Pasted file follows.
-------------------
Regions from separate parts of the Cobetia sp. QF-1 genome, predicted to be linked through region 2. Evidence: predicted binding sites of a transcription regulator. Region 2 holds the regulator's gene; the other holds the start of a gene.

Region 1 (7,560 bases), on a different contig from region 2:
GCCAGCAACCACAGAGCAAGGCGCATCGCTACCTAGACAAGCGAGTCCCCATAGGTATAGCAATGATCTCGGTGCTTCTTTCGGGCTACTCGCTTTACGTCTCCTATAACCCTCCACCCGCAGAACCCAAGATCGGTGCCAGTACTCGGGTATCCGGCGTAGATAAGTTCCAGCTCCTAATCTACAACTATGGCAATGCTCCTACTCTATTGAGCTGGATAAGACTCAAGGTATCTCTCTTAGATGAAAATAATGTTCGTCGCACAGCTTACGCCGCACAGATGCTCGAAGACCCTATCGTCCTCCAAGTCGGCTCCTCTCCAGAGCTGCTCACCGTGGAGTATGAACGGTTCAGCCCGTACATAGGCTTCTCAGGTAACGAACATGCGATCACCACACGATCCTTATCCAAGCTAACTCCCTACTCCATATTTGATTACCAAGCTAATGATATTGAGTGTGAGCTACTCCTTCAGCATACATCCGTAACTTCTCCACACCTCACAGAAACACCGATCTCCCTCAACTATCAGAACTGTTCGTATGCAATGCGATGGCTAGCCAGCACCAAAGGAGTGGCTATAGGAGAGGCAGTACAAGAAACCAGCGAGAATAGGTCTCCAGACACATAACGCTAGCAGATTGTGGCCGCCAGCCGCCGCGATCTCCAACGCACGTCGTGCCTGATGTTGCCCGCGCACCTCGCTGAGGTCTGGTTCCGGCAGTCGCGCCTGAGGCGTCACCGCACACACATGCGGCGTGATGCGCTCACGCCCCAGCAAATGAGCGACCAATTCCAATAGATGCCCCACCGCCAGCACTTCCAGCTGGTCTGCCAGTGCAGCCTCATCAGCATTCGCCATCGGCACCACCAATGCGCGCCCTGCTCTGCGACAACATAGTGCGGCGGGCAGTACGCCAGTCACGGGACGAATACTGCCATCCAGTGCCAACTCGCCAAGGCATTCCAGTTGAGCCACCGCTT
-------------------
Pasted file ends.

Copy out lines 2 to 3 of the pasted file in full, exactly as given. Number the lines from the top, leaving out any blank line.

Region 1 (7,560 bases), on a different contig from region 2:
GCCAGCAACCACAGAGCAAGGCGCATCGCTACCTAGACAAGCGAGTCCCCATAGGTATAGCAATGATCTCGGTGCTTCTTTCGGGCTACTCGCTTTACGTCTCCTATAACCCTCCACCCGCAGAACCCAAGATCGGTGCCAGTACTCGGGTATCCGGCGTAGATAAGTTCCAGCTCCTAATCTACAACTATGGCAATGCTCCTACTCTATTGAGCTGGATAAGACTCAAGGTATCTCTCTTAGATGAAAATAATGTTCGTCGCACAGCTTACGCCGCACAGATGCTCGAAGACCCTATCGTCCTCCAAGTCGGCTCCTCTCCAGAGCTGCTCACCGTGGAGTATGAACGGTTCAGCCCGTACATAGGCTTCTCAGGTAACGAACATGCGATCACCACACGATCCTTATCCAAGCTAACTCCCTACTCCATATTTGATTACCAAGCTAATGATATTGAGTGTGAGCTACTCCTTCAGCATACATCCGTAACTTCTCCACACCTCACAGAAACACCGATCTCCCTCAACTATCAGAACTGTTCGTATGCAATGCGATGGCTAGCCAGCACCAAAGGAGTGGCTATAGGAGAGGCAGTACAAGAAACCAGCGAGAATAGGTCTCCAGACACATAACGCTAGCAGATTGTGGCCGCCAGCCGCCGCGATCTCCAACGCACGTCGTGCCTGATGTTGCCCGCGCACCTCGCTGAGGTCTGGTTCCGGCAGTCGCGCCTGAGGCGTCACCGCACACACATGCGGCGTGATGCGCTCACGCCCCAGCAAATGAGCGACCAATTCCAATAGATGCCCCACCGCCAGCACTTCCAGCTGGTCTGCCAGTGCAGCCTCATCAGCATTCGCCATCGGCACCACCAATGCGCGCCCTGCTCTGCGACAACATAGTGCGGCGGGCAGTACGCCAGTCACGGGACGAATACTGCCATCCAGTGCCAACTCGCCAAGGCATTCCAGTTGAGCCACCGCTT